From oil painting to graphic design, seniors Ellen Buhrow, Abigail Davidhizar and Alec MacLaughlin have been working throughout their college careers to create a display for their final exam. Their exhibit will run April 30 to May 5 in the Tyson Art Gallery on the second floor of the Townsend Library.
Their college pilgrimage comes to a close with their last art exhibit on campus.
“The senior exhibition is the capstone event for an art major. After four years, we expect that they put together a body of mature work based on their interests,” said Ted Barnes, dean of the College of Visual and Performing Arts and who oversees the exhibitions every year. “I think you’ll see that it will be an interesting show.”
Davidhizar is an art major with an emphasis in graphic design. Because of her area of expertise, her work will range from wall-size murals she created for the new field house, to posters of the Miss UMHB Pageant last year.
“I had to go back and, of course, tweak my work, but for the most part it’s been work that I’ve done throughout my classes, which is a relief when you think about doing all new work for a theme,” Davidhizar said.
A cherished memory of her time at UMHB is the trip she took to Paris last May.
“My favorite part was just having a map in my hand and figuring out the city,” she said.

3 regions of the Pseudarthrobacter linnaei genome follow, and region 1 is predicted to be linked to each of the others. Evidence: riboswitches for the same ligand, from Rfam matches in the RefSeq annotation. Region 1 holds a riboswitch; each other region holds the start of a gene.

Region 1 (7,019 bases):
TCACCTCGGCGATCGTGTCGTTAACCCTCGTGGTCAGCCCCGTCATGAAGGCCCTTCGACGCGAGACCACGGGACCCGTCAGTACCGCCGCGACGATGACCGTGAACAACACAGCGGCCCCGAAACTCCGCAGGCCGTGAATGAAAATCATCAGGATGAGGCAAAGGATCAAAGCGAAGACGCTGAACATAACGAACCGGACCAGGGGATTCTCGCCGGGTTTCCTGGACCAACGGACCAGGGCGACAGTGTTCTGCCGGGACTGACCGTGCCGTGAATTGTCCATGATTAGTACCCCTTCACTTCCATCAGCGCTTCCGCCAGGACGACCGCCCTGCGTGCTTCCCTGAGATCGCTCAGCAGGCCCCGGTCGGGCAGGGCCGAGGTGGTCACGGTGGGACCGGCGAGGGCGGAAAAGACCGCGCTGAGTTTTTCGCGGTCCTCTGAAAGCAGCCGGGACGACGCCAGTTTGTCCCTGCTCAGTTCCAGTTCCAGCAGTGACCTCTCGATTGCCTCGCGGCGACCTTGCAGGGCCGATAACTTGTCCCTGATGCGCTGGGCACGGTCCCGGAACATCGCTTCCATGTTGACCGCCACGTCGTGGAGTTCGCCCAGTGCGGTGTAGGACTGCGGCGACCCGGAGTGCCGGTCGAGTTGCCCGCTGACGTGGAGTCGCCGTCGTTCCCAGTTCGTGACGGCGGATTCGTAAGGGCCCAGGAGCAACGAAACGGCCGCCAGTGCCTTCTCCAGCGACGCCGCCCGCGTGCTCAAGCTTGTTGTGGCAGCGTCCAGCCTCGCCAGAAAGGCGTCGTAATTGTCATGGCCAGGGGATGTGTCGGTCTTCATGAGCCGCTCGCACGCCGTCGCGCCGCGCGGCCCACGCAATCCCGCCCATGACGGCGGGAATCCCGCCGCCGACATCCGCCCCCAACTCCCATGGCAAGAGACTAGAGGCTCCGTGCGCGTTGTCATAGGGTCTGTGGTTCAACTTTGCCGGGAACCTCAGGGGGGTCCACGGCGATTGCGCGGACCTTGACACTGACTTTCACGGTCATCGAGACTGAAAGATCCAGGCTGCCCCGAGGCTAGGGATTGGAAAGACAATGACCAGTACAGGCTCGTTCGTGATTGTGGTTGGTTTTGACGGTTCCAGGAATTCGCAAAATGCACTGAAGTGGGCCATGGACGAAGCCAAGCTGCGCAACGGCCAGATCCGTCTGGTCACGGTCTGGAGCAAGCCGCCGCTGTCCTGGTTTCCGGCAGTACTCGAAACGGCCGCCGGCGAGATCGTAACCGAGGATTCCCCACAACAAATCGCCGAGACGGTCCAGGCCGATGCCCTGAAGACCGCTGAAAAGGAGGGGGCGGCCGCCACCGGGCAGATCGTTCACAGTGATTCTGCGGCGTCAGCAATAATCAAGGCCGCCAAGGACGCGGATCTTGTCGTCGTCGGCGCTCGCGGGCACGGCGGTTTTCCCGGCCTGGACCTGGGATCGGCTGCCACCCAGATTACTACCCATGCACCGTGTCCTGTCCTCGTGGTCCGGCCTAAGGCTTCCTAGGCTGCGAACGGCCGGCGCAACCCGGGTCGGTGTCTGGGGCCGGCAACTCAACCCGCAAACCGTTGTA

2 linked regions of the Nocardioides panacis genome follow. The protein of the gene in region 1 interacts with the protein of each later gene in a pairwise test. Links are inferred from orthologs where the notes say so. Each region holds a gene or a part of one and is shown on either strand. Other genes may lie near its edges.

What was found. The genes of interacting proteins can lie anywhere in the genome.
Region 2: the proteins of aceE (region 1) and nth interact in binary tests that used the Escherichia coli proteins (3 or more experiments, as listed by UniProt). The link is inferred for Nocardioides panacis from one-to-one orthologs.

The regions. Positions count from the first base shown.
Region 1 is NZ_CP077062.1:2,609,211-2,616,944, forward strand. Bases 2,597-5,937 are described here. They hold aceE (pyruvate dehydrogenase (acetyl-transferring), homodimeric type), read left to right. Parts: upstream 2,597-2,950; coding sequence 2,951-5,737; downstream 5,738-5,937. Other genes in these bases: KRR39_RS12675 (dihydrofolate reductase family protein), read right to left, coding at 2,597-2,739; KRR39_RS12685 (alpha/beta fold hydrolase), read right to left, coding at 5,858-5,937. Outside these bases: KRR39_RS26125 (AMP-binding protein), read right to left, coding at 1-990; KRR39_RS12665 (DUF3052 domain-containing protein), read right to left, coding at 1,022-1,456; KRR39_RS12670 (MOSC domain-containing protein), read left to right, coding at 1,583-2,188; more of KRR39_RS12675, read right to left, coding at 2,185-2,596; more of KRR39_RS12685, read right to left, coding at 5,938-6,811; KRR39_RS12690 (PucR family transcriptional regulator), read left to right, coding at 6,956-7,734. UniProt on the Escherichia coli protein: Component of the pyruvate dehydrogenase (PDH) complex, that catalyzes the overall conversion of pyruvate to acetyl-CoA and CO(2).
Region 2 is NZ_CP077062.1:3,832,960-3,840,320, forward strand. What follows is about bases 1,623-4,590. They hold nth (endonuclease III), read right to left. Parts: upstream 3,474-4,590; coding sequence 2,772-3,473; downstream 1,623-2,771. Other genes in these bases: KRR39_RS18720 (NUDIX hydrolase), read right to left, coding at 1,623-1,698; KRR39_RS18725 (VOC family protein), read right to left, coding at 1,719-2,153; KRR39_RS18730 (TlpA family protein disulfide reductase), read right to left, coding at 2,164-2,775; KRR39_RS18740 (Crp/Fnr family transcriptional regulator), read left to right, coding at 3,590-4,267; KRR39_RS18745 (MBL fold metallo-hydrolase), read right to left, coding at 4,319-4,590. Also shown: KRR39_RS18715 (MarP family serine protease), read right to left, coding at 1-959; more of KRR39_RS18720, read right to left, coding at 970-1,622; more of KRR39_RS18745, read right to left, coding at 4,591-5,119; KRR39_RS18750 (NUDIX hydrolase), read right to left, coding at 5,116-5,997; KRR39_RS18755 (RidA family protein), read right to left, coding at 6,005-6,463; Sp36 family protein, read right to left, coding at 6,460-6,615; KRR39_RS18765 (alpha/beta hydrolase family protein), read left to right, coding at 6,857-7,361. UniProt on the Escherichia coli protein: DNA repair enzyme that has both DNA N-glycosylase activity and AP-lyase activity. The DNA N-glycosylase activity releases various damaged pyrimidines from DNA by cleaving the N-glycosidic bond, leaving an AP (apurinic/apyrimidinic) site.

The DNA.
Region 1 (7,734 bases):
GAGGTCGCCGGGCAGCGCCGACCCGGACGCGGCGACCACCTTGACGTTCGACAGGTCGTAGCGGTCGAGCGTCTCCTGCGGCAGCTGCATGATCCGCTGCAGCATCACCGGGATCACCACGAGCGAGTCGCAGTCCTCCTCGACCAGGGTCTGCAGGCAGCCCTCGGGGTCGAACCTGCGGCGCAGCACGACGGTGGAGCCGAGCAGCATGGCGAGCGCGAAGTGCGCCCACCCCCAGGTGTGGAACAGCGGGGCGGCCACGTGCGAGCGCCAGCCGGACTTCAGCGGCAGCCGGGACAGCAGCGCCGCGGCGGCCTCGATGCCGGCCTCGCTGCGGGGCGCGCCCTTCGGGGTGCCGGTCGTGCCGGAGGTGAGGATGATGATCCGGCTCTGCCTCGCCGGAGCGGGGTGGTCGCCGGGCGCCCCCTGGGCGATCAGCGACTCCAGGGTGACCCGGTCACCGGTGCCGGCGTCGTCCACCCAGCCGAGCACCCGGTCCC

Also exhibited will be Mac Laughlin’s digital graphic design work. Presenting alongside them is Buhrow, who created a series of paintings about love. Her idea was to capture the emotion between couples.
“All of my work is of either engaged or married couples arranged in a way that you can see the intimacy in their eyes or in their touch. I also wanted to take it to another level with older couples who have passed that stage of being in love, but they still have that connection,” Buhrow said.
Although she is recently engaged, she insists this had nothing to do with the theme she chose.
“My fiance and I have been dating for three and a half years, so he’s been with me through the entire series. I didn’t think about it specifically, but I think that did help me understand what those couples were feeling,” she said.
After graduation, Buhrow wants to become an art professor, hoping to glorify God through her work.
She said, “It’s my favorite thing to be down in the middle of the night working on a painting. I think that has a lot to do with the support system that the faculty and students give each other. I’m grateful to have had them for four years. I’m really sad to say goodbye.”